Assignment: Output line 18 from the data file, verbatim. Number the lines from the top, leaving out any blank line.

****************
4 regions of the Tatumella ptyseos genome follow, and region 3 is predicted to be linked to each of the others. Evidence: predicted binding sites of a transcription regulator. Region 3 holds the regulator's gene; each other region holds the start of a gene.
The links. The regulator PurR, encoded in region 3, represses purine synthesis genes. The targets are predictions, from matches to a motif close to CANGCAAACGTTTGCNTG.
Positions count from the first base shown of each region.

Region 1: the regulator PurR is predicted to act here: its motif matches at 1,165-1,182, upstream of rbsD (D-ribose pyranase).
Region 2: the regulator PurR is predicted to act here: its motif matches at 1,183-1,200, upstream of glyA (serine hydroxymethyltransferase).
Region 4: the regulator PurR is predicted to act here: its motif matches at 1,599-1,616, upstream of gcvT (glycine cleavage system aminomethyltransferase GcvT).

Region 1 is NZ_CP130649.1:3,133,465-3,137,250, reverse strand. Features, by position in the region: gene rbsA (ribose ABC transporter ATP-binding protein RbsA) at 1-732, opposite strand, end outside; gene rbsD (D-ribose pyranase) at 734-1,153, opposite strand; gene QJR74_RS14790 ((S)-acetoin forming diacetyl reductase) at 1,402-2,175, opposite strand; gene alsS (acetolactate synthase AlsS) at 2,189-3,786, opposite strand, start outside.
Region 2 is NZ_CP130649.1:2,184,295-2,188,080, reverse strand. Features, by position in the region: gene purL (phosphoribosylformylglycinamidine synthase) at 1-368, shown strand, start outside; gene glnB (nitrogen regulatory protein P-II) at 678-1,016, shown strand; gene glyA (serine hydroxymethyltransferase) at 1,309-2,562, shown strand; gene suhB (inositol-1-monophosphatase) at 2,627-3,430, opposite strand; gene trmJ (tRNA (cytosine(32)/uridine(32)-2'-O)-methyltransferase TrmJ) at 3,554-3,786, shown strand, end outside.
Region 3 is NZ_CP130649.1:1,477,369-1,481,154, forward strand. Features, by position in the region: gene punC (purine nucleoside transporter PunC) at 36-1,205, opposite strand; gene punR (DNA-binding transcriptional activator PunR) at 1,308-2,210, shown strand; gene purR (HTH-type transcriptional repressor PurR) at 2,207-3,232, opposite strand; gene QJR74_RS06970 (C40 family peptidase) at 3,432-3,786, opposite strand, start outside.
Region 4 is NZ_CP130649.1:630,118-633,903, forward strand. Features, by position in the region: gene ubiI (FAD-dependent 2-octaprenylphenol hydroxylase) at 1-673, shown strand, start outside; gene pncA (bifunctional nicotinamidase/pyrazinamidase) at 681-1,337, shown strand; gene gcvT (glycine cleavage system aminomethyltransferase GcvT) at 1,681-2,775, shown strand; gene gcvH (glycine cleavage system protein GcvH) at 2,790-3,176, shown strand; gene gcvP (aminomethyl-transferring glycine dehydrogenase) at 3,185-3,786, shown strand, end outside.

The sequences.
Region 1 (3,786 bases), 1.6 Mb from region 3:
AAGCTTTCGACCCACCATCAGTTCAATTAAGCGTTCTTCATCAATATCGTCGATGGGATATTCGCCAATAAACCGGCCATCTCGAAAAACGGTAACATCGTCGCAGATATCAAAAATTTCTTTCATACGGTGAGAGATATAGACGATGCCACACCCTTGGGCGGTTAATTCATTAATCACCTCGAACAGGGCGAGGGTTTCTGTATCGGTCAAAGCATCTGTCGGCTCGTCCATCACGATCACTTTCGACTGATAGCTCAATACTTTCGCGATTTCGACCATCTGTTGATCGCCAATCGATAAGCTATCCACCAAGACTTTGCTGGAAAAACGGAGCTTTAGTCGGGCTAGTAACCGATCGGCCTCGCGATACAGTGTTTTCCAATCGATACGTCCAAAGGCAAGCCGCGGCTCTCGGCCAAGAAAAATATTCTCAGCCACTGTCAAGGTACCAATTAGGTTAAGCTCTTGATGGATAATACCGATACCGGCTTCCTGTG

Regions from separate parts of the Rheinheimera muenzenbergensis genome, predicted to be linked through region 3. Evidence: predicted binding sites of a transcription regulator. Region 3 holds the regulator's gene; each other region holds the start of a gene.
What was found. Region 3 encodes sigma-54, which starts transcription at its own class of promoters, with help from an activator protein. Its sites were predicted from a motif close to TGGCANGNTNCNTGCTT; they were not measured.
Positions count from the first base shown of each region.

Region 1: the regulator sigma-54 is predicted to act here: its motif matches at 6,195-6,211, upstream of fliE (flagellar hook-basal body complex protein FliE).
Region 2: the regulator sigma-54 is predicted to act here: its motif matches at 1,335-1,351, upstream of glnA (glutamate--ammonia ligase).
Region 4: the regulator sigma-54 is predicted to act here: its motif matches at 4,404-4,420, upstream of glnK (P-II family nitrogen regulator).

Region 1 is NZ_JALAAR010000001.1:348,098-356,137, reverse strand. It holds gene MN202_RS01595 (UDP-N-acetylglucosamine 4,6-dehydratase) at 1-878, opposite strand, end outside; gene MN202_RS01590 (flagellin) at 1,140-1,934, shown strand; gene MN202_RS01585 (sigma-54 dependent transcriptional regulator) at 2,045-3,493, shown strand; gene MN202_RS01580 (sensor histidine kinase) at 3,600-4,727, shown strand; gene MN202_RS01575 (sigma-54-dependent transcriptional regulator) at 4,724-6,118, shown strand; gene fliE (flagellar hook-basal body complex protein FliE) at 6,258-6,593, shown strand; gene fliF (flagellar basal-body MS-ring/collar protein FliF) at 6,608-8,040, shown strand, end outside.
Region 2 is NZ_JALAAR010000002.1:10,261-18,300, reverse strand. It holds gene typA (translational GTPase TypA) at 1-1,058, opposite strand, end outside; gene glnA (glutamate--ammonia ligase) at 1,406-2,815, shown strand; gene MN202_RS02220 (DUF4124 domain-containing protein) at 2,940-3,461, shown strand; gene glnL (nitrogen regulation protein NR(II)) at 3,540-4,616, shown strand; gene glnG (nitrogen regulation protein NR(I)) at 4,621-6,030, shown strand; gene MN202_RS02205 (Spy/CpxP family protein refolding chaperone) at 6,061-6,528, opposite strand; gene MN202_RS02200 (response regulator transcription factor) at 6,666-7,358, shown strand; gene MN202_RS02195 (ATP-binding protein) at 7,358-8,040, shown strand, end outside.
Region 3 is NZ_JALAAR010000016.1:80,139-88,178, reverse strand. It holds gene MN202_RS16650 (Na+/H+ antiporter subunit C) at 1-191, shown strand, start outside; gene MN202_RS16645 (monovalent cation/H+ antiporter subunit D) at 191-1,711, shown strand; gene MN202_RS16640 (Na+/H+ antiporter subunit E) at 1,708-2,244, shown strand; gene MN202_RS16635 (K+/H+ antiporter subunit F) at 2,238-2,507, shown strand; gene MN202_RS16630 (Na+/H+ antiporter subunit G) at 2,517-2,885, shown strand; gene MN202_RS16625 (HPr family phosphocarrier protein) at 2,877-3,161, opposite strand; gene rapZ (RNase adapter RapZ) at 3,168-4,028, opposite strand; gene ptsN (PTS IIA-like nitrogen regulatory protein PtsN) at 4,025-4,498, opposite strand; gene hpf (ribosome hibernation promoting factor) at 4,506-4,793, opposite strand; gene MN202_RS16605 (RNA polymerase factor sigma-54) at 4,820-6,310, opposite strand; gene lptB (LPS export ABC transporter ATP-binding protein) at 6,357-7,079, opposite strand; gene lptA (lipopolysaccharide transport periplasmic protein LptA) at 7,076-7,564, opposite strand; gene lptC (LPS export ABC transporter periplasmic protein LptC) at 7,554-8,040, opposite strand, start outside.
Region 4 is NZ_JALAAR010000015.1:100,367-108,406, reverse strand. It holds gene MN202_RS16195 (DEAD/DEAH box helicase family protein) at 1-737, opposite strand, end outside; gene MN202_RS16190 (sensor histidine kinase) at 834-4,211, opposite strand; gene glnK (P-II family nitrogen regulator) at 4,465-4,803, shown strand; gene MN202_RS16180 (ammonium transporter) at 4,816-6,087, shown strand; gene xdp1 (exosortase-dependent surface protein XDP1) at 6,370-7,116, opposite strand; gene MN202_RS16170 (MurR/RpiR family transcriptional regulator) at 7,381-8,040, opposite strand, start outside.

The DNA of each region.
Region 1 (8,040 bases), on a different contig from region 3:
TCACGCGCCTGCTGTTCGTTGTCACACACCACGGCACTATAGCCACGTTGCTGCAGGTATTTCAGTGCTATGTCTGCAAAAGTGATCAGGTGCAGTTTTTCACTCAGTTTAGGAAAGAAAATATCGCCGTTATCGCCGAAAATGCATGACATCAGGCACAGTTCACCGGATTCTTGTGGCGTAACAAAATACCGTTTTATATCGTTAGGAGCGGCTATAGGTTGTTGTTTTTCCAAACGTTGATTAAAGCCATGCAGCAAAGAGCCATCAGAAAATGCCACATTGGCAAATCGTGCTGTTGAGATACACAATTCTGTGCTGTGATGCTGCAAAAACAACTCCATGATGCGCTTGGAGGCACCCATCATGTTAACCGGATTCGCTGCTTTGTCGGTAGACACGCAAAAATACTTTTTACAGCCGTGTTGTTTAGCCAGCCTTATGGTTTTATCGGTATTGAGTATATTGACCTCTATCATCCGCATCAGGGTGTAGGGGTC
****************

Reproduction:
Region 2: the regulator sigma-54 is predicted to act here: its motif matches at 1,335-1,351, upstream of glnA (glutamate--ammonia ligase).